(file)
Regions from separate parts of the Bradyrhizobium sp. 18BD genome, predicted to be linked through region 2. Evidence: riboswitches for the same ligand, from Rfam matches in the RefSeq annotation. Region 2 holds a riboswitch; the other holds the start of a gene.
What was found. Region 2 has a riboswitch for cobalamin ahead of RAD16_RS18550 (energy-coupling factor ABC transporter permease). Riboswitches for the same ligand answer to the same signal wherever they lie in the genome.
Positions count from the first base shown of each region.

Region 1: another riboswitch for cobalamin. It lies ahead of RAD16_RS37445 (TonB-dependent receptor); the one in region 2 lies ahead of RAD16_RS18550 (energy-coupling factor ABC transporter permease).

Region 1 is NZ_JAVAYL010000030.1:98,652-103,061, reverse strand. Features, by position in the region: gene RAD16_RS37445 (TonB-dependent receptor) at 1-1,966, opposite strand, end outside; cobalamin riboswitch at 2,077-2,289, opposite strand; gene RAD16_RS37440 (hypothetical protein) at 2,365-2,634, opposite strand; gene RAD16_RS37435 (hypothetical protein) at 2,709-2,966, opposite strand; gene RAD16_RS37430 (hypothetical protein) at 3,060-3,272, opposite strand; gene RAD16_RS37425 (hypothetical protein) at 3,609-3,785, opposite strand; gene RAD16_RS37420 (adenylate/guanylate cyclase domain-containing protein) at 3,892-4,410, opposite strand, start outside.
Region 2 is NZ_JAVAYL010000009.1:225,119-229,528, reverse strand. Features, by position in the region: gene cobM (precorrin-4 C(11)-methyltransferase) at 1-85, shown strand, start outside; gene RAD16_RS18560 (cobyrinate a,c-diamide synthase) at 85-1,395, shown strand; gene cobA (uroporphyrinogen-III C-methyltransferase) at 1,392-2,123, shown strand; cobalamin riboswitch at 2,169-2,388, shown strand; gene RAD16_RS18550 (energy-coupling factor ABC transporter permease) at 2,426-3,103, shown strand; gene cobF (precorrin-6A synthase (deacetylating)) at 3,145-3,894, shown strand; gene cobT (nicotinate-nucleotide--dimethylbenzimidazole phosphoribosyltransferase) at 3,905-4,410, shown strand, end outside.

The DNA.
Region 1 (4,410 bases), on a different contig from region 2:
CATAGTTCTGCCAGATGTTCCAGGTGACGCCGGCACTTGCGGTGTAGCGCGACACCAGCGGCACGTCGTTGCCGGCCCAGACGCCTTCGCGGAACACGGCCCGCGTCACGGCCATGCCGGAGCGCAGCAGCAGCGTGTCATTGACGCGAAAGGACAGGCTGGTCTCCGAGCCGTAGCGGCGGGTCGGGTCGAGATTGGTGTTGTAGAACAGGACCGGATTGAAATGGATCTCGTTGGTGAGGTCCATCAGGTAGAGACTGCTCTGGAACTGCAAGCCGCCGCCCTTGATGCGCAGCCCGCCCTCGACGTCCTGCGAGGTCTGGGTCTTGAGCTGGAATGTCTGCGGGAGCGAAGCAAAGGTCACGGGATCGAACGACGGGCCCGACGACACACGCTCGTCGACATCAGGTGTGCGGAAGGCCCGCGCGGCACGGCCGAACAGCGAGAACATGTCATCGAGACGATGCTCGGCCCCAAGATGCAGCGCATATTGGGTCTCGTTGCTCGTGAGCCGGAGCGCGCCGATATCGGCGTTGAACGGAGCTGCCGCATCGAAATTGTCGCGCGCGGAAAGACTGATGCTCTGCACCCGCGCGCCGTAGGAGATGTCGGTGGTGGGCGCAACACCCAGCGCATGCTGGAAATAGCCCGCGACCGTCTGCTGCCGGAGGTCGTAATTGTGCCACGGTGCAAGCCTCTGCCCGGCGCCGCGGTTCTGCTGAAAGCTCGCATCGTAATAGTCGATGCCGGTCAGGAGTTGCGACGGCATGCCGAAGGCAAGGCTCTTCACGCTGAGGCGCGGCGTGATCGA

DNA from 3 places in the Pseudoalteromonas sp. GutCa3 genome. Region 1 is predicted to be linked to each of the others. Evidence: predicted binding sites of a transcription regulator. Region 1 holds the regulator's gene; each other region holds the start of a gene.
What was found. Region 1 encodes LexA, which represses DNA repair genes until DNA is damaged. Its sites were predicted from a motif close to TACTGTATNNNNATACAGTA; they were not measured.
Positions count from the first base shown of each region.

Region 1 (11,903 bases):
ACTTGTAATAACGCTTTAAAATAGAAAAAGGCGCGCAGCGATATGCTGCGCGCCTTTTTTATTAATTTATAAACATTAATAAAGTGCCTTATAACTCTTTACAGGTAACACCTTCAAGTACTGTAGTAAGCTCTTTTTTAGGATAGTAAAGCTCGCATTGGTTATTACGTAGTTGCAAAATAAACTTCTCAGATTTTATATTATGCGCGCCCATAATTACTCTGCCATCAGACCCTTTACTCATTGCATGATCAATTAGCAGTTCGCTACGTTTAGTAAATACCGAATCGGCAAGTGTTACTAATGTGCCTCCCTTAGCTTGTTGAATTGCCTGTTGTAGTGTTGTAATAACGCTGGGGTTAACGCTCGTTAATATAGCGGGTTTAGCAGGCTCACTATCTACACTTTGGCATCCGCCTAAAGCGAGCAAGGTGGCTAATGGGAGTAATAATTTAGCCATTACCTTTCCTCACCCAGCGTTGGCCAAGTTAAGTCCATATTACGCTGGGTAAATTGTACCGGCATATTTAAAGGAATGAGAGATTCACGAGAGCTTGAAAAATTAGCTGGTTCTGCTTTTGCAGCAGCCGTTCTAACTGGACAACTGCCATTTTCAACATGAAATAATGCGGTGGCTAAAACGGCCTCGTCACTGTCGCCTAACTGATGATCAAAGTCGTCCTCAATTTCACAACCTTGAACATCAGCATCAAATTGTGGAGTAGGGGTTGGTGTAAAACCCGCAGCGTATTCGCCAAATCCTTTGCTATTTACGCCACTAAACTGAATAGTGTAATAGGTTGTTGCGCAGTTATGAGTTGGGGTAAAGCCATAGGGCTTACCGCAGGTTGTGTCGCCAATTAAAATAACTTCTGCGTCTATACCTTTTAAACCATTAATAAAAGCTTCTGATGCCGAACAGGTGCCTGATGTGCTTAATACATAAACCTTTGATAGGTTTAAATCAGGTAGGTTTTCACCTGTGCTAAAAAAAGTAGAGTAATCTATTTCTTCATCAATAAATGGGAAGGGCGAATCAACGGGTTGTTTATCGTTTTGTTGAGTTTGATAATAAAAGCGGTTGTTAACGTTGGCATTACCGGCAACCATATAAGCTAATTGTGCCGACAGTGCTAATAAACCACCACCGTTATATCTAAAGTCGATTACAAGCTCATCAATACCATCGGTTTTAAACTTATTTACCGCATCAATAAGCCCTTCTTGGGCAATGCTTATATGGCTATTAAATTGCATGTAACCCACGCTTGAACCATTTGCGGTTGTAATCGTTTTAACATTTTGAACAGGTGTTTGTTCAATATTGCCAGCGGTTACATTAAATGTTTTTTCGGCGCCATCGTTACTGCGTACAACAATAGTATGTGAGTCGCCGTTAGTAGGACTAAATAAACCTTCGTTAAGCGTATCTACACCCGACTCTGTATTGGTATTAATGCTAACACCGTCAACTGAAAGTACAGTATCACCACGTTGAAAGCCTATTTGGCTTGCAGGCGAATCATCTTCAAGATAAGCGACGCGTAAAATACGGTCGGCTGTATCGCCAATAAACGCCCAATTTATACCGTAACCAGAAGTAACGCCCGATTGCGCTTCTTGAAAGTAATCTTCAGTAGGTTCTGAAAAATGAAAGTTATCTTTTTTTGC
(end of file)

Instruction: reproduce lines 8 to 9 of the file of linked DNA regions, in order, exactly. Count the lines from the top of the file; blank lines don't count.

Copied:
Region 1 (4,410 bases), on a different contig from region 2:
CATAGTTCTGCCAGATGTTCCAGGTGACGCCGGCACTTGCGGTGTAGCGCGACACCAGCGGCACGTCGTTGCCGGCCCAGACGCCTTCGCGGAACACGGCCCGCGTCACGGCCATGCCGGAGCGCAGCAGCAGCGTGTCATTGACGCGAAAGGACAGGCTGGTCTCCGAGCCGTAGCGGCGGGTCGGGTCGAGATTGGTGTTGTAGAACAGGACCGGATTGAAATGGATCTCGTTGGTGAGGTCCATCAGGTAGAGACTGCTCTGGAACTGCAAGCCGCCGCCCTTGATGCGCAGCCCGCCCTCGACGTCCTGCGAGGTCTGGGTCTTGAGCTGGAATGTCTGCGGGAGCGAAGCAAAGGTCACGGGATCGAACGACGGGCCCGACGACACACGCTCGTCGACATCAGGTGTGCGGAAGGCCCGCGCGGCACGGCCGAACAGCGAGAACATGTCATCGAGACGATGCTCGGCCCCAAGATGCAGCGCATATTGGGTCTCGTTGCTCGTGAGCCGGAGCGCGCCGATATCGGCGTTGAACGGAGCTGCCGCATCGAAATTGTCGCGCGCGGAAAGACTGATGCTCTGCACCCGCGCGCCGTAGGAGATGTCGGTGGTGGGCGCAACACCCAGCGCATGCTGGAAATAGCCCGCGACCGTCTGCTGCCGGAGGTCGTAATTGTGCCACGGTGCAAGCCTCTGCCCGGCGCCGCGGTTCTGCTGAAAGCTCGCATCGTAATAGTCGATGCCGGTCAGGAGTTGCGACGGCATGCCGAAGGCAAGGCTCTTCACGCTGAGGCGCGGCGTGATCGA